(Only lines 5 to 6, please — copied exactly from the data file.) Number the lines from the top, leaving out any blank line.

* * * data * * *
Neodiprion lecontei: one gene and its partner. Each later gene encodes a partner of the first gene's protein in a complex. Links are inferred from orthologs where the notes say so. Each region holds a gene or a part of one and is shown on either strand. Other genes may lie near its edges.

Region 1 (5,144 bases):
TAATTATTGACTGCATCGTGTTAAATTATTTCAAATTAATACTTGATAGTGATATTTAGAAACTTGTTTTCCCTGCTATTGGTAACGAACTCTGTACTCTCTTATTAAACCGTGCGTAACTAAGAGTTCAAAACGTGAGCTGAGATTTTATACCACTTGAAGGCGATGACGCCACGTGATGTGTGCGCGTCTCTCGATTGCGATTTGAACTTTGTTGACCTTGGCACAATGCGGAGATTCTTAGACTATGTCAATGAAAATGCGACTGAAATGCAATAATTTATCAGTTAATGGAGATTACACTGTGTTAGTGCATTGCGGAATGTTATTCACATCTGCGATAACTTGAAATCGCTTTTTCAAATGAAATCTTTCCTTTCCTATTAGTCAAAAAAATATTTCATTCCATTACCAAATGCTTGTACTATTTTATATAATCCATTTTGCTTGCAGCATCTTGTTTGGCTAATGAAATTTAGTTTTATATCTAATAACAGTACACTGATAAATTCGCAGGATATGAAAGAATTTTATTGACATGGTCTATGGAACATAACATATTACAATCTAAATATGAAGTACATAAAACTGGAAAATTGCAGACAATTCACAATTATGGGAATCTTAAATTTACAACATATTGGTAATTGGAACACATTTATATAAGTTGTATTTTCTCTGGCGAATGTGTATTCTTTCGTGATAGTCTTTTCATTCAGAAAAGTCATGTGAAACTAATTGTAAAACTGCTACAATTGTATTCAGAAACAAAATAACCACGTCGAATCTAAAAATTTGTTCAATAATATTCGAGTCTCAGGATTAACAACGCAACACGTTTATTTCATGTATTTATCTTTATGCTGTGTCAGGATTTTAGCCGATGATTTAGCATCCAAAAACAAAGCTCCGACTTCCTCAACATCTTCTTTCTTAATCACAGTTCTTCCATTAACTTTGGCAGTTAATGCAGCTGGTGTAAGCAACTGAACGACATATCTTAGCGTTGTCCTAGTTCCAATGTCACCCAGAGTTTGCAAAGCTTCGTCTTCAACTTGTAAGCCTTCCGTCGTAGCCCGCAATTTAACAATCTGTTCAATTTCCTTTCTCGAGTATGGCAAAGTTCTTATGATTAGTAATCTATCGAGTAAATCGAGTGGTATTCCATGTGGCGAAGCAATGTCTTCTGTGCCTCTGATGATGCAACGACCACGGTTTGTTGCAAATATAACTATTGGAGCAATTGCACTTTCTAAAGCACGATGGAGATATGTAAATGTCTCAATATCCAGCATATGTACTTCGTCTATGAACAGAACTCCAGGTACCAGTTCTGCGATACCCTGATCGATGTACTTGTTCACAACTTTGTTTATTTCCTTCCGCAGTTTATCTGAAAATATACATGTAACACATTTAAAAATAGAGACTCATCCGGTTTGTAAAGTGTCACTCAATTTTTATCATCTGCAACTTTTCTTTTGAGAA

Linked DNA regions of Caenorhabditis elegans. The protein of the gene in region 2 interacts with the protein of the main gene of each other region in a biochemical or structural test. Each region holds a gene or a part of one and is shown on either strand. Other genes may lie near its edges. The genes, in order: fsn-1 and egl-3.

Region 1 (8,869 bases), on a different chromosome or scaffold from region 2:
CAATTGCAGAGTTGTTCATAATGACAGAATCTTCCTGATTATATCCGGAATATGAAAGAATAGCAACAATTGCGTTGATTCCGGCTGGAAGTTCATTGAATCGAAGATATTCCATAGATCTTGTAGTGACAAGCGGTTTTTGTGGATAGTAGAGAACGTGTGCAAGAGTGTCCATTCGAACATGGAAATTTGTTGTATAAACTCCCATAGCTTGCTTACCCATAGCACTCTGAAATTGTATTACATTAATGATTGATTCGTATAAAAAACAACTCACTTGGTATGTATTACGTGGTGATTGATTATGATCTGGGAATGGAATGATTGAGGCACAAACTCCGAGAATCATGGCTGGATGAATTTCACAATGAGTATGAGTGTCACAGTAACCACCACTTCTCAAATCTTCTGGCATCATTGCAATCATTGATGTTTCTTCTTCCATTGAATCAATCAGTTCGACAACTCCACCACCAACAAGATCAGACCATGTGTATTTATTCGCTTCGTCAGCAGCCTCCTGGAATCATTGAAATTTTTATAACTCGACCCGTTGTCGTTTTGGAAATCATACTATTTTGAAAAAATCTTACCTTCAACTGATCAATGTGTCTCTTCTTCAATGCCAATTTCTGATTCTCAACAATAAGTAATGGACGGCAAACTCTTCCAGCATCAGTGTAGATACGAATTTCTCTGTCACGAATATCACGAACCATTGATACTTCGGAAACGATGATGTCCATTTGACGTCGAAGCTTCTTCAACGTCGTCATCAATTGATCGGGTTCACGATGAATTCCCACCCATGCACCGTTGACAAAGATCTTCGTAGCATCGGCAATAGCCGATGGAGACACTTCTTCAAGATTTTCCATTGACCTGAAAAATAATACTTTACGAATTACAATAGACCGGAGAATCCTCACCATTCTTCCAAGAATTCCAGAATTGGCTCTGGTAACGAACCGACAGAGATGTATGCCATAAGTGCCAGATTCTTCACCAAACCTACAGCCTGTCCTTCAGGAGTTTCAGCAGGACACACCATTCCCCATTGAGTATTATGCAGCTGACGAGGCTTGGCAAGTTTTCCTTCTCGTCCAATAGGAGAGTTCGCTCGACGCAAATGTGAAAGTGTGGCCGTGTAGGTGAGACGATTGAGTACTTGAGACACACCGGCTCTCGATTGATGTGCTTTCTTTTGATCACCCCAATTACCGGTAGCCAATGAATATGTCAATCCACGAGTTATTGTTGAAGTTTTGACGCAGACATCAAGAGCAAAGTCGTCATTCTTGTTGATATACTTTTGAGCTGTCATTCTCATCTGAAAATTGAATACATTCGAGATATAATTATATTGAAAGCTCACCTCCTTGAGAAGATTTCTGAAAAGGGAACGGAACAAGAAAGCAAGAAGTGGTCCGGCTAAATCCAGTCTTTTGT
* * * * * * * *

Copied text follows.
Region 1 (8,869 bases), on a different chromosome or scaffold from region 2:
CAATTGCAGAGTTGTTCATAATGACAGAATCTTCCTGATTATATCCGGAATATGAAAGAATAGCAACAATTGCGTTGATTCCGGCTGGAAGTTCATTGAATCGAAGATATTCCATAGATCTTGTAGTGACAAGCGGTTTTTGTGGATAGTAGAGAACGTGTGCAAGAGTGTCCATTCGAACATGGAAATTTGTTGTATAAACTCCCATAGCTTGCTTACCCATAGCACTCTGAAATTGTATTACATTAATGATTGATTCGTATAAAAAACAACTCACTTGGTATGTATTACGTGGTGATTGATTATGATCTGGGAATGGAATGATTGAGGCACAAACTCCGAGAATCATGGCTGGATGAATTTCACAATGAGTATGAGTGTCACAGTAACCACCACTTCTCAAATCTTCTGGCATCATTGCAATCATTGATGTTTCTTCTTCCATTGAATCAATCAGTTCGACAACTCCACCACCAACAAGATCAGACCATGTGTATTTATTCGCTTCGTCAGCAGCCTCCTGGAATCATTGAAATTTTTATAACTCGACCCGTTGTCGTTTTGGAAATCATACTATTTTGAAAAAATCTTACCTTCAACTGATCAATGTGTCTCTTCTTCAATGCCAATTTCTGATTCTCAACAATAAGTAATGGACGGCAAACTCTTCCAGCATCAGTGTAGATACGAATTTCTCTGTCACGAATATCACGAACCATTGATACTTCGGAAACGATGATGTCCATTTGACGTCGAAGCTTCTTCAACGTCGTCATCAATTGATCGGGTTCACGATGAATTCCCACCCATGCACCGTTGACAAAGATCTTCGTAGCATCGGCAATAGCCGATGGAGACACTTCTTCAAGATTTTCCATTGACCTGAAAAATAATACTTTACGAATTACAATAGACCGGAGAATCCTCACCATTCTTCCAAGAATTCCAGAATTGGCTCTGGTAACGAACCGACAGAGATGTATGCCATAAGTGCCAGATTCTTCACCAAACCTACAGCCTGTCCTTCAGGAGTTTCAGCAGGACACACCATTCCCCATTGAGTATTATGCAGCTGACGAGGCTTGGCAAGTTTTCCTTCTCGTCCAATAGGAGAGTTCGCTCGACGCAAATGTGAAAGTGTGGCCGTGTAGGTGAGACGATTGAGTACTTGAGACACACCGGCTCTCGATTGATGTGCTTTCTTTTGATCACCCCAATTACCGGTAGCCAATGAATATGTCAATCCACGAGTTATTGTTGAAGTTTTGACGCAGACATCAAGAGCAAAGTCGTCATTCTTGTTGATATACTTTTGAGCTGTCATTCTCATCTGAAAATTGAATACATTCGAGATATAATTATATTGAAAGCTCACCTCCTTGAGAAGATTTCTGAAAAGGGAACGGAACAAGAAAGCAAGAAGTGGTCCGGCTAAATCCAGTCTTTTGT